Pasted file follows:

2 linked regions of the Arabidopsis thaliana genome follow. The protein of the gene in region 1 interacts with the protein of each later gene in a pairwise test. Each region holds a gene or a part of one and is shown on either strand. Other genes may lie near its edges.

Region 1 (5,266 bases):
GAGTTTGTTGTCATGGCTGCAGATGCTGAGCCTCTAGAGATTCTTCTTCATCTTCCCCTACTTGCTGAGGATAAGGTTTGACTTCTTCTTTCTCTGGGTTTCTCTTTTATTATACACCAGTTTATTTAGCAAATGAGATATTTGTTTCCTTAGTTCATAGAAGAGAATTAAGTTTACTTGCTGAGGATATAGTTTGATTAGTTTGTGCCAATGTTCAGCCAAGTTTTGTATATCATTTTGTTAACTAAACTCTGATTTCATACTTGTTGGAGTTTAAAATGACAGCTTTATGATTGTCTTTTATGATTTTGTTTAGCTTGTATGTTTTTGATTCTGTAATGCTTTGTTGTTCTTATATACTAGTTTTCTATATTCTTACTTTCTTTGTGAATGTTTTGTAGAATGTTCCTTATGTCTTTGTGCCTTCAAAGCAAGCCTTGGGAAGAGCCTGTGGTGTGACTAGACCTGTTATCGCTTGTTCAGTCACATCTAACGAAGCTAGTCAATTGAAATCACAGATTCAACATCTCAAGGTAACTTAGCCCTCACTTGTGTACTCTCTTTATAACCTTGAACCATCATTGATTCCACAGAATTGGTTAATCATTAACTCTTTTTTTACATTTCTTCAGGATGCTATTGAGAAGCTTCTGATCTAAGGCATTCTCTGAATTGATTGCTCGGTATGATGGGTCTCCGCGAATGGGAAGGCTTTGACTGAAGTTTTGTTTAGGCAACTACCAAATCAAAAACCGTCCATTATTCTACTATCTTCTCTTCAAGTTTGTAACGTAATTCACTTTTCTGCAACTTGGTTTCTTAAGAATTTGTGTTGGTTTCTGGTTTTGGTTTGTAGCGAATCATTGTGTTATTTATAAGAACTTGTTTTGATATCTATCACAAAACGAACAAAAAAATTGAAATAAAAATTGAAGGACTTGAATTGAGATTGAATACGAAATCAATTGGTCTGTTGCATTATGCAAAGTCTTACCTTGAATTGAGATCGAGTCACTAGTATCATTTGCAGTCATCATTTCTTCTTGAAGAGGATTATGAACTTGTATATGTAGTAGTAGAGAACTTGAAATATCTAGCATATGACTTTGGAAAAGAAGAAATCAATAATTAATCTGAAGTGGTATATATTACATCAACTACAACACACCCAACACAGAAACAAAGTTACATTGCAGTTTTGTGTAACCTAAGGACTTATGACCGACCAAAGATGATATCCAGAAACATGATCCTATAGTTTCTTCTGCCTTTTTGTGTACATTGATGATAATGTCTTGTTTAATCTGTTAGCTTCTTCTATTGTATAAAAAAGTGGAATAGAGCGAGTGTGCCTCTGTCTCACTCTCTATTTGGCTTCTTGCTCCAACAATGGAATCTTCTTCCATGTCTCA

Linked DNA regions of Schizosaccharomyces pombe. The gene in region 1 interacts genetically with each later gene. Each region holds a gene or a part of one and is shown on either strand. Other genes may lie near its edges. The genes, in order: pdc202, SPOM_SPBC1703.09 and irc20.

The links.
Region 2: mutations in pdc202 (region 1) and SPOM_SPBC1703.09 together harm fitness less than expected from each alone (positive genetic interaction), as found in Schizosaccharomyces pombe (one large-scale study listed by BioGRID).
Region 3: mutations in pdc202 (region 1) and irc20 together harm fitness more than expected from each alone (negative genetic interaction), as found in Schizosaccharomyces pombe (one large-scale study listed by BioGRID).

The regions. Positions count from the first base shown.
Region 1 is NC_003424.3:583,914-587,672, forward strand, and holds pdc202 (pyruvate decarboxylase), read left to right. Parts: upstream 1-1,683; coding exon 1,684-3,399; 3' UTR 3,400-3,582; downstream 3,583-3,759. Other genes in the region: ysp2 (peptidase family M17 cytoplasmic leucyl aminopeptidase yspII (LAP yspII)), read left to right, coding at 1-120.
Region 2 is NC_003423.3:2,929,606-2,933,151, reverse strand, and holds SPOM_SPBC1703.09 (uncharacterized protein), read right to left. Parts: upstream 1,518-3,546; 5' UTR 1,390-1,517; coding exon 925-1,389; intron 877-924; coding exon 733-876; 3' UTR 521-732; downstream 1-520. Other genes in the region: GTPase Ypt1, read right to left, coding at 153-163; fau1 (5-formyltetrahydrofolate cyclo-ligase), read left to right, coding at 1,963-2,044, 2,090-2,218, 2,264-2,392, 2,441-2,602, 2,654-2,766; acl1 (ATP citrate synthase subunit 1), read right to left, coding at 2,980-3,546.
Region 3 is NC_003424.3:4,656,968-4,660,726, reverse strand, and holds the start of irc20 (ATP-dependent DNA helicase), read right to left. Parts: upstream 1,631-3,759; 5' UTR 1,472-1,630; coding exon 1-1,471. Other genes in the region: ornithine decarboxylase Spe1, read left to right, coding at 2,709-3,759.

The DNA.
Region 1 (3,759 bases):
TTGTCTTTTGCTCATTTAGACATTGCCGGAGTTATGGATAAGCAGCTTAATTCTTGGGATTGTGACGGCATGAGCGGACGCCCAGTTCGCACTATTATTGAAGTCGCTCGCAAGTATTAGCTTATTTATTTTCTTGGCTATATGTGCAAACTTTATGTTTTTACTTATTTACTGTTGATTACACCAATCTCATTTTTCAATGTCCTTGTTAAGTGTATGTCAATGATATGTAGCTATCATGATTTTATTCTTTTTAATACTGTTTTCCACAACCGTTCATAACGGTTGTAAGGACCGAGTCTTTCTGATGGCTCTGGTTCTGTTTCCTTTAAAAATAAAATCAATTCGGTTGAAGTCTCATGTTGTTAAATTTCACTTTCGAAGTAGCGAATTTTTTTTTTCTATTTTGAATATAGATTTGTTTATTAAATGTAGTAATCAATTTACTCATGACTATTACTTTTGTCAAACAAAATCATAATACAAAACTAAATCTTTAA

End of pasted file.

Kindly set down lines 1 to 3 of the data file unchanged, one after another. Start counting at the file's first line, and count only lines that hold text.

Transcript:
2 linked regions of the Arabidopsis thaliana genome follow. The protein of the gene in region 1 interacts with the protein of each later gene in a pairwise test. Each region holds a gene or a part of one and is shown on either strand. Other genes may lie near its edges.

Region 1 (5,266 bases):
GAGTTTGTTGTCATGGCTGCAGATGCTGAGCCTCTAGAGATTCTTCTTCATCTTCCCCTACTTGCTGAGGATAAGGTTTGACTTCTTCTTTCTCTGGGTTTCTCTTTTATTATACACCAGTTTATTTAGCAAATGAGATATTTGTTTCCTTAGTTCATAGAAGAGAATTAAGTTTACTTGCTGAGGATATAGTTTGATTAGTTTGTGCCAATGTTCAGCCAAGTTTTGTATATCATTTTGTTAACTAAACTCTGATTTCATACTTGTTGGAGTTTAAAATGACAGCTTTATGATTGTCTTTTATGATTTTGTTTAGCTTGTATGTTTTTGATTCTGTAATGCTTTGTTGTTCTTATATACTAGTTTTCTATATTCTTACTTTCTTTGTGAATGTTTTGTAGAATGTTCCTTATGTCTTTGTGCCTTCAAAGCAAGCCTTGGGAAGAGCCTGTGGTGTGACTAGACCTGTTATCGCTTGTTCAGTCACATCTAACGAAGCTAGTCAATTGAAATCACAGATTCAACATCTCAAGGTAACTTAGCCCTCACTTGTGTACTCTCTTTATAACCTTGAACCATCATTGATTCCACAGAATTGGTTAATCATTAACTCTTTTTTTACATTTCTTCAGGATGCTATTGAGAAGCTTCTGATCTAAGGCATTCTCTGAATTGATTGCTCGGTATGATGGGTCTCCGCGAATGGGAAGGCTTTGACTGAAGTTTTGTTTAGGCAACTACCAAATCAAAAACCGTCCATTATTCTACTATCTTCTCTTCAAGTTTGTAACGTAATTCACTTTTCTGCAACTTGGTTTCTTAAGAATTTGTGTTGGTTTCTGGTTTTGGTTTGTAGCGAATCATTGTGTTATTTATAAGAACTTGTTTTGATATCTATCACAAAACGAACAAAAAAATTGAAATAAAAATTGAAGGACTTGAATTGAGATTGAATACGAAATCAATTGGTCTGTTGCATTATGCAAAGTCTTACCTTGAATTGAGATCGAGTCACTAGTATCATTTGCAGTCATCATTTCTTCTTGAAGAGGATTATGAACTTGTATATGTAGTAGTAGAGAACTTGAAATATCTAGCATATGACTTTGGAAAAGAAGAAATCAATAATTAATCTGAAGTGGTATATATTACATCAACTACAACACACCCAACACAGAAACAAAGTTACATTGCAGTTTTGTGTAACCTAAGGACTTATGACCGACCAAAGATGATATCCAGAAACATGATCCTATAGTTTCTTCTGCCTTTTTGTGTACATTGATGATAATGTCTTGTTTAATCTGTTAGCTTCTTCTATTGTATAAAAAAGTGGAATAGAGCGAGTGTGCCTCTGTCTCACTCTCTATTTGGCTTCTTGCTCCAACAATGGAATCTTCTTCCATGTCTCA